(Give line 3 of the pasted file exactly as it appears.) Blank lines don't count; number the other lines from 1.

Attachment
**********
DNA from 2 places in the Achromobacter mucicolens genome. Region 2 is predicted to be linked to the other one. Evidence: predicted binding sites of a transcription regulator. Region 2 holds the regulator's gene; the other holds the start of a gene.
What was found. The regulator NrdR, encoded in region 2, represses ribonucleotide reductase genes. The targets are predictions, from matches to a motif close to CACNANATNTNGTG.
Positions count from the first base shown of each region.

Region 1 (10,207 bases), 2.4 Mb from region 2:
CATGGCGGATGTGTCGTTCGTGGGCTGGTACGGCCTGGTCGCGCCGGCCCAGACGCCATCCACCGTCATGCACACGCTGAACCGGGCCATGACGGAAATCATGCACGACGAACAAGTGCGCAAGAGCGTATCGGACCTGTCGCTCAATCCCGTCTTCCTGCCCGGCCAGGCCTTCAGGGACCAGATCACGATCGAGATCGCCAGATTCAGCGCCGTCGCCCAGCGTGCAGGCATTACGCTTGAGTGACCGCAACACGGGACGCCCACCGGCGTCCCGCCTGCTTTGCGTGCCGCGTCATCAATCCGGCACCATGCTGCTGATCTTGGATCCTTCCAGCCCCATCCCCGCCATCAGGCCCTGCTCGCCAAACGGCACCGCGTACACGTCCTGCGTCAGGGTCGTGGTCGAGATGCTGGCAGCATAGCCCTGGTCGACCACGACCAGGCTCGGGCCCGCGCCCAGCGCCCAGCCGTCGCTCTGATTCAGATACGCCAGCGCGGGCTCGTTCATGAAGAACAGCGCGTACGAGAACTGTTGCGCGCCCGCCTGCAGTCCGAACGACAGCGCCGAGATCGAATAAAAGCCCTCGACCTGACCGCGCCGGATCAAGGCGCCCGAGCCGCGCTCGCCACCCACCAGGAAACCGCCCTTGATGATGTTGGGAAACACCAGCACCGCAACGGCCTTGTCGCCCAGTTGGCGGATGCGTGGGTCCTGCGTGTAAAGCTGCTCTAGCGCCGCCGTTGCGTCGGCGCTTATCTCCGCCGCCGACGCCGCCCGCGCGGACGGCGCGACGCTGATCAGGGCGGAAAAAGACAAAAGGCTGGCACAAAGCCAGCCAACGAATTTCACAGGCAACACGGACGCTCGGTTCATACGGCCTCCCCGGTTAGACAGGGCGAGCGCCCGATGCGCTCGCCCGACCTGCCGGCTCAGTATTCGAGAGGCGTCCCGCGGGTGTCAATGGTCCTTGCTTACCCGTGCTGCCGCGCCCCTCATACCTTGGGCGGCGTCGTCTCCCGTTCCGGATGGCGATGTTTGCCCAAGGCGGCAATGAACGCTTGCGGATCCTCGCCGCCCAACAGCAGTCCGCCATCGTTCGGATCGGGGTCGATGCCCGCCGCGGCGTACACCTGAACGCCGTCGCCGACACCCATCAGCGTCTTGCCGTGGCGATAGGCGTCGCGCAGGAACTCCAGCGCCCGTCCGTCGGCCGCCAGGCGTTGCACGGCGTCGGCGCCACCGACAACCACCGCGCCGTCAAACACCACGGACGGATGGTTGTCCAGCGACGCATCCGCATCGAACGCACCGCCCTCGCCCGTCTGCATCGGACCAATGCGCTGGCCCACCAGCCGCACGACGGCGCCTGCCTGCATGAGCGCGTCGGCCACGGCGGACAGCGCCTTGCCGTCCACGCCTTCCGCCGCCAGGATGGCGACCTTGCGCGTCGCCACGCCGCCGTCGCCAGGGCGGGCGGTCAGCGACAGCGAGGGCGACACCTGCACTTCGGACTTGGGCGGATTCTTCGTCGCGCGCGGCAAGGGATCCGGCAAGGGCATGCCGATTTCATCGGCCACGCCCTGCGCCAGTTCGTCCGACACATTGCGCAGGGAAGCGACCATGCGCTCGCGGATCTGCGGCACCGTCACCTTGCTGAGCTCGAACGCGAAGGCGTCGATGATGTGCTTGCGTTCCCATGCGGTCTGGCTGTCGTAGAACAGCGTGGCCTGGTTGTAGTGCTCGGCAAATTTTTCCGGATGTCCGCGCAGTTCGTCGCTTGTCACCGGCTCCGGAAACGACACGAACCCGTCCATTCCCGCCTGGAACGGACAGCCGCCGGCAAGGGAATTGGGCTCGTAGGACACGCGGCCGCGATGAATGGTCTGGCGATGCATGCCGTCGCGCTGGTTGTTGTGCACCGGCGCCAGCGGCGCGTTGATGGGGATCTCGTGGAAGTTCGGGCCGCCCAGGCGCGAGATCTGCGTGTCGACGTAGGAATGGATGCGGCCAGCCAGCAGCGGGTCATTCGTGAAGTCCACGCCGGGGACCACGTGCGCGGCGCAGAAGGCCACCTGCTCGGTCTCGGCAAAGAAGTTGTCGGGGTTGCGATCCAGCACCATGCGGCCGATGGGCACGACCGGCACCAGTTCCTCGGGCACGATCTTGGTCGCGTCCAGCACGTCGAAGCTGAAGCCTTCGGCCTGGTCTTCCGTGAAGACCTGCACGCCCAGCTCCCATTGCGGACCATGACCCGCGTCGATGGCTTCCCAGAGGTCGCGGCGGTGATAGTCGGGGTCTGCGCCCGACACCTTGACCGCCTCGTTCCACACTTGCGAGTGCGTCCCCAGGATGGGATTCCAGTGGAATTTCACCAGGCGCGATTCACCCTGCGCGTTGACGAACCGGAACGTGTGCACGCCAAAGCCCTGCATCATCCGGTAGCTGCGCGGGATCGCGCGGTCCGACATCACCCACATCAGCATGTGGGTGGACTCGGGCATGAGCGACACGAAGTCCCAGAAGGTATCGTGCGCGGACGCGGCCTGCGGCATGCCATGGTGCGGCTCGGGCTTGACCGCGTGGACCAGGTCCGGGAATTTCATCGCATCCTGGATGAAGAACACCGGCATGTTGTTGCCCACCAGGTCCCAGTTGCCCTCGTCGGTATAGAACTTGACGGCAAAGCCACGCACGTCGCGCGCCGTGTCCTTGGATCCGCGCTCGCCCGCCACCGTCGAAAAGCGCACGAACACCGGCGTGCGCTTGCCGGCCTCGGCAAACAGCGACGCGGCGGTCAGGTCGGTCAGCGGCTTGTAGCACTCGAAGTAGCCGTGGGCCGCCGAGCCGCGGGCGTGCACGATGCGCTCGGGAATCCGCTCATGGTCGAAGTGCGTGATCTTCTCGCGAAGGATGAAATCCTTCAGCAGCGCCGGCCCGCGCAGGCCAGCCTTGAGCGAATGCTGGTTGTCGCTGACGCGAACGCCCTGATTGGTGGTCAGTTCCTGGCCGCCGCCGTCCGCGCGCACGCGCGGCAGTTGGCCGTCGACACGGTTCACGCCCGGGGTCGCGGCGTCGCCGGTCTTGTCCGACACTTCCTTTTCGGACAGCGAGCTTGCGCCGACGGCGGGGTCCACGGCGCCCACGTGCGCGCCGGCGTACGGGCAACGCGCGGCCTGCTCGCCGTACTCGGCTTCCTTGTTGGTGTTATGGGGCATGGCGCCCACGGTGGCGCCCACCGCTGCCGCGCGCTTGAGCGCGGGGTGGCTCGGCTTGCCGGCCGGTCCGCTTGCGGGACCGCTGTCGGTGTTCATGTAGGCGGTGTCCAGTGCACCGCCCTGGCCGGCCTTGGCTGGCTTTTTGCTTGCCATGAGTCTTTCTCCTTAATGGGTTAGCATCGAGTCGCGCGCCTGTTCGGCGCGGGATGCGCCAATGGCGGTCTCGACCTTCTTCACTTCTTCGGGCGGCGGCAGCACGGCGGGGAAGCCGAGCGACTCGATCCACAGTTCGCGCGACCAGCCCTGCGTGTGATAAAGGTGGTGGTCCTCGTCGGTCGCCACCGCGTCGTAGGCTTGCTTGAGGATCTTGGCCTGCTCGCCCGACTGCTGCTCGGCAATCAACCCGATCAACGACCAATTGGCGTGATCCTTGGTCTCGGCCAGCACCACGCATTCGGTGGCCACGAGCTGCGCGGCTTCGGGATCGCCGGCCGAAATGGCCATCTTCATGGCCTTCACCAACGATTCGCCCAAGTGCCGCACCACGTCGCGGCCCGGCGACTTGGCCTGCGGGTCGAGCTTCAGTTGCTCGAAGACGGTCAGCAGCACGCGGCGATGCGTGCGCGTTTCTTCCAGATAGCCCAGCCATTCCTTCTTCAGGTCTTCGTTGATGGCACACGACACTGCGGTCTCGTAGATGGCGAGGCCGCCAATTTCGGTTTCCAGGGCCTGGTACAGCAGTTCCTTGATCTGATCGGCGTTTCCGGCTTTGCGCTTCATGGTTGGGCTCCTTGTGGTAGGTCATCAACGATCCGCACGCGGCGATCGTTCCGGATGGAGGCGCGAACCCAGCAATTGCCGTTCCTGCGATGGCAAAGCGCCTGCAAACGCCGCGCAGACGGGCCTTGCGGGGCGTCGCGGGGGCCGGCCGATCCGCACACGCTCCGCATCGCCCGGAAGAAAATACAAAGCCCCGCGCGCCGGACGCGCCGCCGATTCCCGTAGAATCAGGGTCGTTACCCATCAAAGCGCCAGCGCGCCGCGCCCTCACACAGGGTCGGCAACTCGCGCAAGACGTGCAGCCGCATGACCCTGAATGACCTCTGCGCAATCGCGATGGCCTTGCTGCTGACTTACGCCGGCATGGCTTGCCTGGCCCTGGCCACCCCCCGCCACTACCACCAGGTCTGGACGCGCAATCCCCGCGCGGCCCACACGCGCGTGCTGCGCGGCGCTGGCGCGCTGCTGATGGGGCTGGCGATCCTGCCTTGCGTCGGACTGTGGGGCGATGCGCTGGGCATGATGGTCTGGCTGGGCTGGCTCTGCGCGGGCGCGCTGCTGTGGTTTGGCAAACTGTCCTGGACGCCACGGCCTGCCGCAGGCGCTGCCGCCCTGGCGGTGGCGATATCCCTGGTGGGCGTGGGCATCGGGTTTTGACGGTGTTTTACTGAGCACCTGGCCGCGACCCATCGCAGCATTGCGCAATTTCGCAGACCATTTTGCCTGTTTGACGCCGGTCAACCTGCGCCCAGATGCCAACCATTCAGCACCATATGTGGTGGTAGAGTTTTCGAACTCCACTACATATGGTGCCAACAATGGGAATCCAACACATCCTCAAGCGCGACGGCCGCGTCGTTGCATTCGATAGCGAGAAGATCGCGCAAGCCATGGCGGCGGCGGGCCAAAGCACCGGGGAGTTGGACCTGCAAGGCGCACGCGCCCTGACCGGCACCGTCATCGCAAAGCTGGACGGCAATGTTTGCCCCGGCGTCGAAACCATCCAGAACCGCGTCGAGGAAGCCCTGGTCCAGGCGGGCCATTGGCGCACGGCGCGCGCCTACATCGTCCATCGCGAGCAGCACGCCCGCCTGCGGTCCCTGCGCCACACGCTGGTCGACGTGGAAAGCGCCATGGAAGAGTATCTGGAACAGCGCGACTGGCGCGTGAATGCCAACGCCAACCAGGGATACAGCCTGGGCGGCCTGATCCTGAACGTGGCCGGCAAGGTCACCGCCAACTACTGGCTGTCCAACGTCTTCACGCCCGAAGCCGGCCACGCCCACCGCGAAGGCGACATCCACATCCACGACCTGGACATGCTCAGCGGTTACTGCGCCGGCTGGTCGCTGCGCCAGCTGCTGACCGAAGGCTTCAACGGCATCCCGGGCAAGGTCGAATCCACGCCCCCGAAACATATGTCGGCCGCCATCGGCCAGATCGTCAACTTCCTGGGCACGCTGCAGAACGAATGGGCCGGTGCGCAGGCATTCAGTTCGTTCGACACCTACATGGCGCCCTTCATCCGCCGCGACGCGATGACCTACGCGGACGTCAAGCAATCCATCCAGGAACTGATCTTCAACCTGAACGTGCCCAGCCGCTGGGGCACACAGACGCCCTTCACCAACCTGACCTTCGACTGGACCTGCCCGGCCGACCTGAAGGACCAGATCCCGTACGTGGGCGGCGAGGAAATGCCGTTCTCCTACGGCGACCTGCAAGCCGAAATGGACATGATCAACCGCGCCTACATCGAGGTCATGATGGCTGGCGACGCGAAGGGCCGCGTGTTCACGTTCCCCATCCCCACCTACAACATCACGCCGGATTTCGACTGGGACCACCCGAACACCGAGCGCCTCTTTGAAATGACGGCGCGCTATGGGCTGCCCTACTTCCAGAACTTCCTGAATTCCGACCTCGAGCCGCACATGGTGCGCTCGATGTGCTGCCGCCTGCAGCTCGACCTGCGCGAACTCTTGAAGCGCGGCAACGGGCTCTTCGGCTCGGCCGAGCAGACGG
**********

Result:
Positions count from the first base shown of each region.